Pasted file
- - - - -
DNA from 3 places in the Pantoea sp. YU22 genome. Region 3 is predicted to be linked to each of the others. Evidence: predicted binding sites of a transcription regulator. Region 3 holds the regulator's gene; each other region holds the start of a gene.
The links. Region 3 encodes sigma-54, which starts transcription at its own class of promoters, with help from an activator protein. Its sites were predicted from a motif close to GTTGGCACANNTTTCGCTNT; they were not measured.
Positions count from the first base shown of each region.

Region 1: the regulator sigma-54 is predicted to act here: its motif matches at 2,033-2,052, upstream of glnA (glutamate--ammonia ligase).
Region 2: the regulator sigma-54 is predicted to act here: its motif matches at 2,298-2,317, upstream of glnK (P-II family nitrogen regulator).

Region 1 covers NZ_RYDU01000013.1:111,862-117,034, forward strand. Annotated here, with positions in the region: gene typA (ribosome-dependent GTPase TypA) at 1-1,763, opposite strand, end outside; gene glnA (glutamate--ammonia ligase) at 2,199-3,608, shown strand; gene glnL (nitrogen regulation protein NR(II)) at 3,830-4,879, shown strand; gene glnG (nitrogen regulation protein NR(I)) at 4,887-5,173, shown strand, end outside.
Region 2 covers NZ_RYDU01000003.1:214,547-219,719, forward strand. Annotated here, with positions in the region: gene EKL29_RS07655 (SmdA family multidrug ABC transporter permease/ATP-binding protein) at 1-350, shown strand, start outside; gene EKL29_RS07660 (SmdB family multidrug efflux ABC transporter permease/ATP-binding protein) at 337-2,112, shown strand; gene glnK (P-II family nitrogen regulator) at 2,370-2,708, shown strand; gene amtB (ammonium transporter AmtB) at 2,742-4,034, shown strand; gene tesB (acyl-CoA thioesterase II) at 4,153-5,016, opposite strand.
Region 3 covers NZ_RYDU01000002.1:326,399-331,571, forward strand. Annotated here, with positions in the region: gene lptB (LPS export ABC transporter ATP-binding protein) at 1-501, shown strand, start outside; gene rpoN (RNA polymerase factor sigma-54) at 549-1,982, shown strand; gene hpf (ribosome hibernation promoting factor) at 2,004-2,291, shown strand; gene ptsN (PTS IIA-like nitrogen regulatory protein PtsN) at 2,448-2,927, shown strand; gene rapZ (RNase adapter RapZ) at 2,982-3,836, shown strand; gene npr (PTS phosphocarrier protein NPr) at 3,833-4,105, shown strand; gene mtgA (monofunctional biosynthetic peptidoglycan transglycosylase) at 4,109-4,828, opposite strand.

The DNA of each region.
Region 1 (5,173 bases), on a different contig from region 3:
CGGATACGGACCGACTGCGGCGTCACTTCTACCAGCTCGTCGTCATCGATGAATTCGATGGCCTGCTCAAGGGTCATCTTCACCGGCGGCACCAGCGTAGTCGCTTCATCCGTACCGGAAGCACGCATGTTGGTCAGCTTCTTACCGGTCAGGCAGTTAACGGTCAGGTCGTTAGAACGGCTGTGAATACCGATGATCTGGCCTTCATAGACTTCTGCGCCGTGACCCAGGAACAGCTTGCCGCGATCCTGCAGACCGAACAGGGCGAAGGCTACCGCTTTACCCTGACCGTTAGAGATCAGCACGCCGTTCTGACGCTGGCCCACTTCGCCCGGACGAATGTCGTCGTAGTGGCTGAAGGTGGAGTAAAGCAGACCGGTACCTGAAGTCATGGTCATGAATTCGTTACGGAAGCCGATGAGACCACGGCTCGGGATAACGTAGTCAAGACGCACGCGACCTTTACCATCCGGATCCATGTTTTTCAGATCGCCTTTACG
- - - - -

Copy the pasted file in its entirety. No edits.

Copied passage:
DNA from 3 places in the Pantoea sp. YU22 genome. Region 3 is predicted to be linked to each of the others. Evidence: predicted binding sites of a transcription regulator. Region 3 holds the regulator's gene; each other region holds the start of a gene.
The links. Region 3 encodes sigma-54, which starts transcription at its own class of promoters, with help from an activator protein. Its sites were predicted from a motif close to GTTGGCACANNTTTCGCTNT; they were not measured.
Positions count from the first base shown of each region.

Region 1: the regulator sigma-54 is predicted to act here: its motif matches at 2,033-2,052, upstream of glnA (glutamate--ammonia ligase).
Region 2: the regulator sigma-54 is predicted to act here: its motif matches at 2,298-2,317, upstream of glnK (P-II family nitrogen regulator).

Region 1 covers NZ_RYDU01000013.1:111,862-117,034, forward strand. Annotated here, with positions in the region: gene typA (ribosome-dependent GTPase TypA) at 1-1,763, opposite strand, end outside; gene glnA (glutamate--ammonia ligase) at 2,199-3,608, shown strand; gene glnL (nitrogen regulation protein NR(II)) at 3,830-4,879, shown strand; gene glnG (nitrogen regulation protein NR(I)) at 4,887-5,173, shown strand, end outside.
Region 2 covers NZ_RYDU01000003.1:214,547-219,719, forward strand. Annotated here, with positions in the region: gene EKL29_RS07655 (SmdA family multidrug ABC transporter permease/ATP-binding protein) at 1-350, shown strand, start outside; gene EKL29_RS07660 (SmdB family multidrug efflux ABC transporter permease/ATP-binding protein) at 337-2,112, shown strand; gene glnK (P-II family nitrogen regulator) at 2,370-2,708, shown strand; gene amtB (ammonium transporter AmtB) at 2,742-4,034, shown strand; gene tesB (acyl-CoA thioesterase II) at 4,153-5,016, opposite strand.
Region 3 covers NZ_RYDU01000002.1:326,399-331,571, forward strand. Annotated here, with positions in the region: gene lptB (LPS export ABC transporter ATP-binding protein) at 1-501, shown strand, start outside; gene rpoN (RNA polymerase factor sigma-54) at 549-1,982, shown strand; gene hpf (ribosome hibernation promoting factor) at 2,004-2,291, shown strand; gene ptsN (PTS IIA-like nitrogen regulatory protein PtsN) at 2,448-2,927, shown strand; gene rapZ (RNase adapter RapZ) at 2,982-3,836, shown strand; gene npr (PTS phosphocarrier protein NPr) at 3,833-4,105, shown strand; gene mtgA (monofunctional biosynthetic peptidoglycan transglycosylase) at 4,109-4,828, opposite strand.

The DNA of each region.
Region 1 (5,173 bases), on a different contig from region 3:
CGGATACGGACCGACTGCGGCGTCACTTCTACCAGCTCGTCGTCATCGATGAATTCGATGGCCTGCTCAAGGGTCATCTTCACCGGCGGCACCAGCGTAGTCGCTTCATCCGTACCGGAAGCACGCATGTTGGTCAGCTTCTTACCGGTCAGGCAGTTAACGGTCAGGTCGTTAGAACGGCTGTGAATACCGATGATCTGGCCTTCATAGACTTCTGCGCCGTGACCCAGGAACAGCTTGCCGCGATCCTGCAGACCGAACAGGGCGAAGGCTACCGCTTTACCCTGACCGTTAGAGATCAGCACGCCGTTCTGACGCTGGCCCACTTCGCCCGGACGAATGTCGTCGTAGTGGCTGAAGGTGGAGTAAAGCAGACCGGTACCTGAAGTCATGGTCATGAATTCGTTACGGAAGCCGATGAGACCACGGCTCGGGATAACGTAGTCAAGACGCACGCGACCTTTACCATCCGGATCCATGTTTTTCAGATCGCCTTTACG